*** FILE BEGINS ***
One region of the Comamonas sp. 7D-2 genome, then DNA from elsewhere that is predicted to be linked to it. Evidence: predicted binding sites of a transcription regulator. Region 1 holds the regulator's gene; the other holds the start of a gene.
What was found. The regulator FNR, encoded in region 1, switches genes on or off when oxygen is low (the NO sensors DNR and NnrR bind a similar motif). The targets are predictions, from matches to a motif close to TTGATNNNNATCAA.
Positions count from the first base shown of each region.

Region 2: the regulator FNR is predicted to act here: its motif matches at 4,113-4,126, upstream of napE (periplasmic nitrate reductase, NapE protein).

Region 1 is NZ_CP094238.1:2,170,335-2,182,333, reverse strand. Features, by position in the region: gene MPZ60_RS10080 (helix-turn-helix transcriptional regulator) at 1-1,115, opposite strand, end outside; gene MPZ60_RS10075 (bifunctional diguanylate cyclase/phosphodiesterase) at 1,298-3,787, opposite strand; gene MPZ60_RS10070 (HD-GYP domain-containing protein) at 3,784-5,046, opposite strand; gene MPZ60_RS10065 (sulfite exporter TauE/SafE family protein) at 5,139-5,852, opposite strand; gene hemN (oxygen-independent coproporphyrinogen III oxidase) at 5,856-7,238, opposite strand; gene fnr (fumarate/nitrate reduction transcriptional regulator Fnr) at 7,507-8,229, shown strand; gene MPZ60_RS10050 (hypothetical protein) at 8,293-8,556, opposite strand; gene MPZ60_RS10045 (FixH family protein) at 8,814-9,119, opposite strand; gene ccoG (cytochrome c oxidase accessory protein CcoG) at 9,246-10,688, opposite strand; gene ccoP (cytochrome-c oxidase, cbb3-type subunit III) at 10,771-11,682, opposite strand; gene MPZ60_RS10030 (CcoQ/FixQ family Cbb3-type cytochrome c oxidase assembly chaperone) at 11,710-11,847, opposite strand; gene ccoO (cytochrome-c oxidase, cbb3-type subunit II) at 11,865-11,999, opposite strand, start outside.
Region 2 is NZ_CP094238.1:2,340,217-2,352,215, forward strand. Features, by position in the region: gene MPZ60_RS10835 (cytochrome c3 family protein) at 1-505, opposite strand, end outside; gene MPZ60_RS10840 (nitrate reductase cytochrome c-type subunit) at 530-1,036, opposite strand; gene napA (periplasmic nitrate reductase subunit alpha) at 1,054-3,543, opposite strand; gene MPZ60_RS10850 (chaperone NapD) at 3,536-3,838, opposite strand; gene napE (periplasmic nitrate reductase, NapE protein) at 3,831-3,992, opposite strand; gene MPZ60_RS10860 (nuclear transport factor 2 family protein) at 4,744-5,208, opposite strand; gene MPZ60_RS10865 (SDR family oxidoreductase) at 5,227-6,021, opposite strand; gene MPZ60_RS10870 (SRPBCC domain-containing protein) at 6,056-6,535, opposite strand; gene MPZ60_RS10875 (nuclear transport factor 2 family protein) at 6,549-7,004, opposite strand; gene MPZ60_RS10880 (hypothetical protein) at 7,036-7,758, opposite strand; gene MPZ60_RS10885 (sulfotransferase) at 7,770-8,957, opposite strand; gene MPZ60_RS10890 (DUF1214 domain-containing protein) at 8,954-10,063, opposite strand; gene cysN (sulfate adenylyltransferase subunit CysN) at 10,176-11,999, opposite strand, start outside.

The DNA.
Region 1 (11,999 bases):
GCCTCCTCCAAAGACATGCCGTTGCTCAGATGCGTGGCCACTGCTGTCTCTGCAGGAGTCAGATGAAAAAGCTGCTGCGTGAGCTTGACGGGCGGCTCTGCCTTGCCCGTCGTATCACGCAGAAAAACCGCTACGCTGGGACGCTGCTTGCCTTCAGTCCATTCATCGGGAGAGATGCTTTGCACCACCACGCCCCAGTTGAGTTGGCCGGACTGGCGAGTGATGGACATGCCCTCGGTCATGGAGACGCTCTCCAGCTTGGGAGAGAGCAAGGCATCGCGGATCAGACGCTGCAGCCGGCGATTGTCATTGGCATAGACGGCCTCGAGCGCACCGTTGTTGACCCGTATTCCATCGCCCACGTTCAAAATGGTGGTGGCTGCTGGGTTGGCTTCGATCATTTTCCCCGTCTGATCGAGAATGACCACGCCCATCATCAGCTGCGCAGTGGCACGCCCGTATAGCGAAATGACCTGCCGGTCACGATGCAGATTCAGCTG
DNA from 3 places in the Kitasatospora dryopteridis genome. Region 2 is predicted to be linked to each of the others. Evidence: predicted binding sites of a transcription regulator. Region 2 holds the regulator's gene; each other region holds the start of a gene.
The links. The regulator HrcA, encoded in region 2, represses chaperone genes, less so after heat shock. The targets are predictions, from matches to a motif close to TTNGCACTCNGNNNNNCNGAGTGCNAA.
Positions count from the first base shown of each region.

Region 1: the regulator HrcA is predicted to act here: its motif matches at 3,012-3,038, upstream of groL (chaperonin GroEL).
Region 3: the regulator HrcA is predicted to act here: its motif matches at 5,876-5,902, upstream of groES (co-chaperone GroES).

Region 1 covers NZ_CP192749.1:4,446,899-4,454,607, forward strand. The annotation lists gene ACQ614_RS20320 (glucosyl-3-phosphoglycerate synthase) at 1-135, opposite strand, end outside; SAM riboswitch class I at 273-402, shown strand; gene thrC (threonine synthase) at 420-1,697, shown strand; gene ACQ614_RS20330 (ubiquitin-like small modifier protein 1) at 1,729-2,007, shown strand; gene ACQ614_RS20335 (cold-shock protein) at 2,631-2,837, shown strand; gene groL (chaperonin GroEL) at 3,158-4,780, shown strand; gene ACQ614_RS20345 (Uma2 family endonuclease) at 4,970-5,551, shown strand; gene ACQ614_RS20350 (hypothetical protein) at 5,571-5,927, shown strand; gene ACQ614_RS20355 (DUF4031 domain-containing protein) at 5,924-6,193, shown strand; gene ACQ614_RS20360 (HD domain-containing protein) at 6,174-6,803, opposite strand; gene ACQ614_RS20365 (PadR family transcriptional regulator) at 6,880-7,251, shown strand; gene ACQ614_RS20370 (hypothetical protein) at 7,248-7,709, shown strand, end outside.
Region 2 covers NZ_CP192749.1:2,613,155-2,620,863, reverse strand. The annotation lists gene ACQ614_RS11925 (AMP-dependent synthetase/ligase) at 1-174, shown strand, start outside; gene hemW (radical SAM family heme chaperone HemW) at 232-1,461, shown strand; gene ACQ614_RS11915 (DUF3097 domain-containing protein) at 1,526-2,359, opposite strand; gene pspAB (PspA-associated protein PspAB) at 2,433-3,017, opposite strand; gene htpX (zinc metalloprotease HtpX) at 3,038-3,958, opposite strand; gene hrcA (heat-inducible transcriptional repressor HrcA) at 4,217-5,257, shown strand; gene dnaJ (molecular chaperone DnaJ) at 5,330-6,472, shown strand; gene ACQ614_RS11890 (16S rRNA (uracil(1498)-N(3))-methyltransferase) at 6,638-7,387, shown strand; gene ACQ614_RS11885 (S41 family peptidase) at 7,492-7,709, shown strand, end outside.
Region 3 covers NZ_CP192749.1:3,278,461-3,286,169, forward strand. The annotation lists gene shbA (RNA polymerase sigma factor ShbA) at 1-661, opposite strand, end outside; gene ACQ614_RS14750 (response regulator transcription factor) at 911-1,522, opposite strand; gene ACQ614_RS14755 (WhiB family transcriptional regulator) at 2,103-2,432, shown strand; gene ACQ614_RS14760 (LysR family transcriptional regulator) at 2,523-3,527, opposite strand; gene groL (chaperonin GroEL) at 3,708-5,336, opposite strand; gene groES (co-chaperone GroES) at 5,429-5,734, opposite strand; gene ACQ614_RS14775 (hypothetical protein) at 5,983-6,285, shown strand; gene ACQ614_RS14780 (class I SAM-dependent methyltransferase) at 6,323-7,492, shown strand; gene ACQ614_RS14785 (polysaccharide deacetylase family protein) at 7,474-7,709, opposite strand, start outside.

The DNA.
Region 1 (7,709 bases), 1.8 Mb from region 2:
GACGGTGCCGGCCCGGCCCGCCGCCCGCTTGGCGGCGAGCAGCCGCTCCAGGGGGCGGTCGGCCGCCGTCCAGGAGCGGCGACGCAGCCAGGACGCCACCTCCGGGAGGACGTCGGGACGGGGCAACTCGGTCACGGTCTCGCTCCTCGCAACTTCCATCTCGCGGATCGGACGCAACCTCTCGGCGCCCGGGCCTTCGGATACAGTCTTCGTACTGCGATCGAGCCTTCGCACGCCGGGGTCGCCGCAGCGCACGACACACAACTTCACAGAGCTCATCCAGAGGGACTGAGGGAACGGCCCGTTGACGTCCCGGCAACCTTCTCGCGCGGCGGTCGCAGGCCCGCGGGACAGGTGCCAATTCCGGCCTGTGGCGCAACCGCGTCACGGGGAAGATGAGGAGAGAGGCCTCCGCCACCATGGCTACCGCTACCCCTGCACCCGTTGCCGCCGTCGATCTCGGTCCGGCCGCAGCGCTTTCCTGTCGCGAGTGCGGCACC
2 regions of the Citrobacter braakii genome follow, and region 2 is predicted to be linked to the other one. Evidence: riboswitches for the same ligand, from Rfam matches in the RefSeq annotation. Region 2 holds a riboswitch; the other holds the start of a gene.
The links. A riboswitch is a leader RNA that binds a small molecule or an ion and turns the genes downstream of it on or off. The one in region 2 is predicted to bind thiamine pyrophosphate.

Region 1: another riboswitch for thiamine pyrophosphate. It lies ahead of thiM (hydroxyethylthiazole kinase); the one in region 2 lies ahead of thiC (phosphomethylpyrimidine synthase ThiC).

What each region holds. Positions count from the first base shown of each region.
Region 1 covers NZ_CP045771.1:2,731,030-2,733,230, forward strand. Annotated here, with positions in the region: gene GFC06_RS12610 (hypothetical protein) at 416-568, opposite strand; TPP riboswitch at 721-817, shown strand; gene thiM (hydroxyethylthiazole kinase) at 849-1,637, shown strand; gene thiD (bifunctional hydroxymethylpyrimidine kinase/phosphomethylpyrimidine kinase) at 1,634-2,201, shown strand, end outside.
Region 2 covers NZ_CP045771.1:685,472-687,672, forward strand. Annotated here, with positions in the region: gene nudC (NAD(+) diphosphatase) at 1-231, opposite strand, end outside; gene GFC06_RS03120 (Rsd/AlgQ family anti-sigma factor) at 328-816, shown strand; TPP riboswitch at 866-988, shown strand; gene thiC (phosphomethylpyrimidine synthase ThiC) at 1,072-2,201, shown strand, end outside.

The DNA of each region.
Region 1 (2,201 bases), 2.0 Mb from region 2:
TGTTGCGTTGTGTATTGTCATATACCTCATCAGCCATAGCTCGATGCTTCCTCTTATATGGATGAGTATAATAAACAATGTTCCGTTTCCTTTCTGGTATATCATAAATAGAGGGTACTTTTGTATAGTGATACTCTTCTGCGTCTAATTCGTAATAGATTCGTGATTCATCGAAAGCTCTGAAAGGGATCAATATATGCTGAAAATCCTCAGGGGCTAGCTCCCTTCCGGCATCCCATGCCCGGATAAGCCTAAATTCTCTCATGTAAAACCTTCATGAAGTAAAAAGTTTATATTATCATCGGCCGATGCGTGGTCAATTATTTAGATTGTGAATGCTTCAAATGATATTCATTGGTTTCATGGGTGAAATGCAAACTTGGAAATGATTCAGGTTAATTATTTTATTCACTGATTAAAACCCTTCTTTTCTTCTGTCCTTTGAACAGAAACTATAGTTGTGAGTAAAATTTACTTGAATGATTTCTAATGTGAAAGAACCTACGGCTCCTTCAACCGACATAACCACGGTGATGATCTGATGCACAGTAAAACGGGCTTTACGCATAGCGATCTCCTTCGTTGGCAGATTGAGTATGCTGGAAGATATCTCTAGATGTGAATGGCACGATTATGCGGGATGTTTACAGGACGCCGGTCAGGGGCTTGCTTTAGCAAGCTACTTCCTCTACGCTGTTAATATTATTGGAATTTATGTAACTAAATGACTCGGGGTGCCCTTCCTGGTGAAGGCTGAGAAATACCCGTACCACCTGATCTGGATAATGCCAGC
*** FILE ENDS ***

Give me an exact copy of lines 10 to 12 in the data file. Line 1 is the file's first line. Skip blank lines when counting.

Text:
DNA from 3 places in the Kitasatospora dryopteridis genome. Region 2 is predicted to be linked to each of the others. Evidence: predicted binding sites of a transcription regulator. Region 2 holds the regulator's gene; each other region holds the start of a gene.
The links. The regulator HrcA, encoded in region 2, represses chaperone genes, less so after heat shock. The targets are predictions, from matches to a motif close to TTNGCACTCNGNNNNNCNGAGTGCNAA.
Positions count from the first base shown of each region.